Dickinson: That book is dedicated to my grandmother, Emily Amelia Buresh, who mostly raised me. She was a farm woman who came from what was then called Czechoslovakia. Growing up, she told me a lot about her early life on the farm.
Tepper: Her farm life must have been extremely difficult, based on what you’ve written in this book, though the character doesn’t complain because it’s all the life she knows. The linked stories begin in 1887 and continue through 1948. It’s a whole life. You open with a type of “fable” regarding the main character Emily and her birth:
“1887. Someone left me in the orchard, my father said, and since it was January when they waded through the new snow beneath the apple tree, the one that had always favored us with red fruit, their boot prints iced solid. My father was carrying water to the old ewes… it was below zero when my father spied a black-haired baby—such a full head of hair, coiled as if the fleece of a dark sheep. I would have frozen, had not the old ewes crouched next to me, one on either side, their names Libbie and Esther, their pink eyes dimming as if cherries slowly sinking in cream.”
Quite an astounding opening. Throughout Emily’s story, you pull up words and images that create a lush picture for the reader.
Dickinson: It’s a type of farm language I grew up hearing: stony, anvil, hunyak (a lazy-bag person), forenoon (mid-morning), lye kettle, for example. During the Depression they made their own soap in a black, cast-iron kettle using marrow, lard, water—boiled and stirred with sticks. Then poured into metal containers called Wedding Cakes of Lye Soap, kept in the coolest, darkest room of the cellar. A harsh soap, brown and tallowy.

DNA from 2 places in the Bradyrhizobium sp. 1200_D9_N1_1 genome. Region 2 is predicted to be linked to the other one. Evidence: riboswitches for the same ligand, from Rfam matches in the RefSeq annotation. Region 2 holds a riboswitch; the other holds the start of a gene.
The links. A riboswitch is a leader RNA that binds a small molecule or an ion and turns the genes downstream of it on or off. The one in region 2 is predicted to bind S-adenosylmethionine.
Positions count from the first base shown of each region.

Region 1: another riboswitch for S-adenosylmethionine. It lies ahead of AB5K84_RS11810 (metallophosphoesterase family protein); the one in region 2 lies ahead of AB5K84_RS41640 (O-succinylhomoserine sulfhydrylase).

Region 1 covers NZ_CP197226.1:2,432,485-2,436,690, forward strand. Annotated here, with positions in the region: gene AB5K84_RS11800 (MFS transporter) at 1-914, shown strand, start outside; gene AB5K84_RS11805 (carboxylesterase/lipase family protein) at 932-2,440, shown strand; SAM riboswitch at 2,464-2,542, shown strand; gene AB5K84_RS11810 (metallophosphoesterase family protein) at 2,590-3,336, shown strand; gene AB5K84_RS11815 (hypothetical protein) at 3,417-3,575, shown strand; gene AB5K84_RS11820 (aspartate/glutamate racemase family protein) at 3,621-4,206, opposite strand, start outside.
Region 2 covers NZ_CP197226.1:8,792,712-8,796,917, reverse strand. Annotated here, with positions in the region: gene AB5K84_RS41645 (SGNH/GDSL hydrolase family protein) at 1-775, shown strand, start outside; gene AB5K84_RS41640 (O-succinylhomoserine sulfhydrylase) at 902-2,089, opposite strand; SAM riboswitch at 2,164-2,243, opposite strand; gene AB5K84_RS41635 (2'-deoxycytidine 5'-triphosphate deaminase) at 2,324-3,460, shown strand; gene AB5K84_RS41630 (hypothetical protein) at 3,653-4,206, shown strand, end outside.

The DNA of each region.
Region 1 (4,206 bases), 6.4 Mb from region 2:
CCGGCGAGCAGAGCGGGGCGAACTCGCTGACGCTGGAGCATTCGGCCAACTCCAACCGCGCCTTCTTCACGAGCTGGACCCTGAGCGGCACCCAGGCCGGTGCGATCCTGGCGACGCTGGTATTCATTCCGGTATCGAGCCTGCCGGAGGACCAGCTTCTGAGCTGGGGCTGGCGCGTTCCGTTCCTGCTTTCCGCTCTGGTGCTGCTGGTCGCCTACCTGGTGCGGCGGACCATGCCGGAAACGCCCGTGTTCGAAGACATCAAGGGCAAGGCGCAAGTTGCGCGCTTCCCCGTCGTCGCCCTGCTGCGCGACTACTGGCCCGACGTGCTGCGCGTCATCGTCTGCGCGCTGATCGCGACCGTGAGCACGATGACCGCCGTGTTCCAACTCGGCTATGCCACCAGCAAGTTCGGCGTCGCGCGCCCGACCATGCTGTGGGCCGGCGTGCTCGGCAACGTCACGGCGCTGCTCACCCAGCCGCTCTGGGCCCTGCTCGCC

Dickinson: There was no garbage pickup on the farm, just a compost of food scraps that we gave to the animals in winter and to the garden in summer. Our moody donkey, Jack, favored apple cores and bruised fruits while the chickens (three of whom roosted on his back in the coldest months) enjoyed potato peelings. The cans we collected in a burning barrel in the back pasture, where it was all burned then buried.
Tepper: People back then lived and acted according to necessity. The second story, lush in descriptive language, as they all are, moves ahead to 1894. That’s seven years later in Emily’s life, and is titled Emily and the Earthworm.
“1894. Knowing it was the day when my father would put down the plow and pick up his fishing pole, we entered the field, walking past the cow patties, thistle-thorned, grey and flaking, past the windmill and lye kettle where he dug with his three-pronged shovel. Thrusting it into the ground, he forked up long segmented creatures.”
Dickinson: As a child I walked the fields and the land and got to know the horse chestnuts from the black walnuts, the bugs and the ditches, how quill feathers differed from pin feathers on a chicken. My grandmother slaughtered and gutted chickens for our meals. The feathers were used to fill pillows, and make pastry brushes. During the slaughter, I recall seeing the magic life spirit lifting out of the animal.
Tepper: Most people don’t see that in their lifetime.
Dickinson: True. The animation force is a sacred thing. It is amazing to see the moments before death and the moments immediately after. You experience the breath of life leaving the animal or person and, instantaneously, what is left seems little more than a carcass. How I wish I could marvel more at the essence. Once again I return to D.H. Lawrence, who certainly understood the magic life force.
“The things one care about are all inside, like seeds…”
Originally published on http://dougholder.blogspot.com.